Slav­ery is an impor­tant topic to teach and at the same time, it can be chal­leng­ing and over­whelm­ing, espe­cially for young peo­ple. The facts are com­plex and there are many lay­ers to teach­ing it com­pre­hen­sively. In addi­tion, emo­tions can run very high in class­room dis­cus­sions. As a result, many teach­ers shy away from the topic at a great loss to young people’s edu­ca­tion. When teach­ers do have the oppor­tu­nity to teach about slav­ery, there are a wide vari­ety of top­ics to focus on includ­ing: the roots and his­tory of transat­lantic slav­ery; the rich, com­plex and var­ied his­tory and cul­ture of African coun­tries and peo­ple prior to slav­ery; chal­leng­ing stereo­types of peo­ple of African her­itage; the root causes of slav­ery includ­ing white supremacy and its impact on soci­ety; the enslave­ment expe­ri­ence in the U.S.; resis­tance and rebel­lion of enslaved peo­ple, abo­li­tion­ism; the Civil War; the Recon­struc­tion era and much more.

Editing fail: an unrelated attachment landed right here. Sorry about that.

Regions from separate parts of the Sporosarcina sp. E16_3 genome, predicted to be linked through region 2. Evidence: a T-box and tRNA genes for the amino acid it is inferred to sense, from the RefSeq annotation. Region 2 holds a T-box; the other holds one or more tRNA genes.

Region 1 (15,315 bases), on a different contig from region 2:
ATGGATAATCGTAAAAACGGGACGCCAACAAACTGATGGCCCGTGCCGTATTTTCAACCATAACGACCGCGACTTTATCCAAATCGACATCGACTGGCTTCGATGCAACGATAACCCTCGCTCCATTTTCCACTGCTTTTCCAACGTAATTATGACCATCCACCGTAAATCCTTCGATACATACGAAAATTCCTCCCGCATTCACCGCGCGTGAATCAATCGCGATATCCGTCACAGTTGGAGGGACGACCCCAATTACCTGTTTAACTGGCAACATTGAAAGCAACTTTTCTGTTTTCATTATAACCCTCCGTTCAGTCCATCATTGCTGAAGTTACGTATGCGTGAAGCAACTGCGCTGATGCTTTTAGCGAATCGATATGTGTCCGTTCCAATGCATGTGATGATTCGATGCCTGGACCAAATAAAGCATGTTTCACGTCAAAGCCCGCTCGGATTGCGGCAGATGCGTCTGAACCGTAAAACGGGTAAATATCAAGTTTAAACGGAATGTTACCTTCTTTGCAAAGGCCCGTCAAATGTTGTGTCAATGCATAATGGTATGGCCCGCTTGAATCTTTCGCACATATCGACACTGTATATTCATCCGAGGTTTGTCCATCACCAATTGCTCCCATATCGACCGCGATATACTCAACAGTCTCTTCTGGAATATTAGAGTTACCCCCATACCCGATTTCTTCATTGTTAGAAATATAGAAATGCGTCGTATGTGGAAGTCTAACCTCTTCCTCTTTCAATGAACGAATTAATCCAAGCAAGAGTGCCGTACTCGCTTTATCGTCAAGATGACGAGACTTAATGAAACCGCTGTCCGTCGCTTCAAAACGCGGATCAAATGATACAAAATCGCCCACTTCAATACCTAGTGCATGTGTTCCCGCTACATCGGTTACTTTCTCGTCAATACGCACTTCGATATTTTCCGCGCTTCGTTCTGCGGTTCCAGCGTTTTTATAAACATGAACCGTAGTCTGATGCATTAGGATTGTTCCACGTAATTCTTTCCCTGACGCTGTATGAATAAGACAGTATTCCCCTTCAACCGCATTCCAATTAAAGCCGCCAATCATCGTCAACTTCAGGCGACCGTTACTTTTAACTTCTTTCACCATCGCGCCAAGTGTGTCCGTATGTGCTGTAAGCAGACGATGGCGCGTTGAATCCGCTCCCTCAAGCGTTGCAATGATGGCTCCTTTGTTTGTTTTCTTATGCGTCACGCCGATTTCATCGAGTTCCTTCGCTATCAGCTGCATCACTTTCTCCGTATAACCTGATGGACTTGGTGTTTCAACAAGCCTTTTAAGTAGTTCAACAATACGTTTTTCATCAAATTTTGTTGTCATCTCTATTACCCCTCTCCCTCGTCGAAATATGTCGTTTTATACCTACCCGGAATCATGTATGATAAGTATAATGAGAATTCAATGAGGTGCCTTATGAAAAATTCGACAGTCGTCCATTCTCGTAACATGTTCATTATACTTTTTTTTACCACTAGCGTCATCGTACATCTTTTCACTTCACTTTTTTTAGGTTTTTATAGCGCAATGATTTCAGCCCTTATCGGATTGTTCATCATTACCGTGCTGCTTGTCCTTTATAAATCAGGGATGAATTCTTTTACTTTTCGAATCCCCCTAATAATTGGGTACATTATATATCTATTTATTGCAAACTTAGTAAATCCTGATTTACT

Accord­ing to the His­tory Channel’s Edu­ca­tion Guide, the key themes explored in the 2016 ‘Roots’ minis­eries, which are also ele­ments of anti-bias edu­ca­tion, include:

  • Iden­tity and nam­ing: the words Kunta Kinte hears as a baby—“your name is your spirit, your name is your shield”—guide him and his fam­ily through generations.
  • Resilience and strength: Despite the hor­rors of slav­ery, the fam­ily sur­vives through their con­nec­tion to each other and their history.
  • Fam­ily: Ded­i­ca­tion to fam­ily and car­ry­ing on tra­di­tions are pri­mary val­ues of Kunta and the gen­er­a­tions after him. Fam­ily her­itage and con­nec­tion to the African past help them persevere.

In addi­tion to these themes, the con­cept of resis­tance that is present through­out the series is an impor­tant one to explore with young peo­ple. As Levar Bur­ton, the orig­i­nal Kunta Kinte in the 1977 ver­sion and co-producer of the 2016 ver­sion, says, “The empha­sis is on resis­tance and rebel­lion as a path­way to redemp­tion.” When­ever we teach young peo­ple about a time in his­tory of oppres­sion and injus­tice, it can feel very demor­al­iz­ing and dis­em­pow­er­ing if we only tell them about the per­se­cu­tion.  Instead, it is impor­tant to con­vey we (as indi­vid­u­als and the col­lec­tive we) are not pow­er­less in the face of injus­tice and we can stand up and fight back. Sim­i­lar to teach­ing about the cul­tural and spir­i­tual resis­tance dur­ing the Holo­caust, we want to high­light for young peo­ple that peo­ple resisted and that they overcame.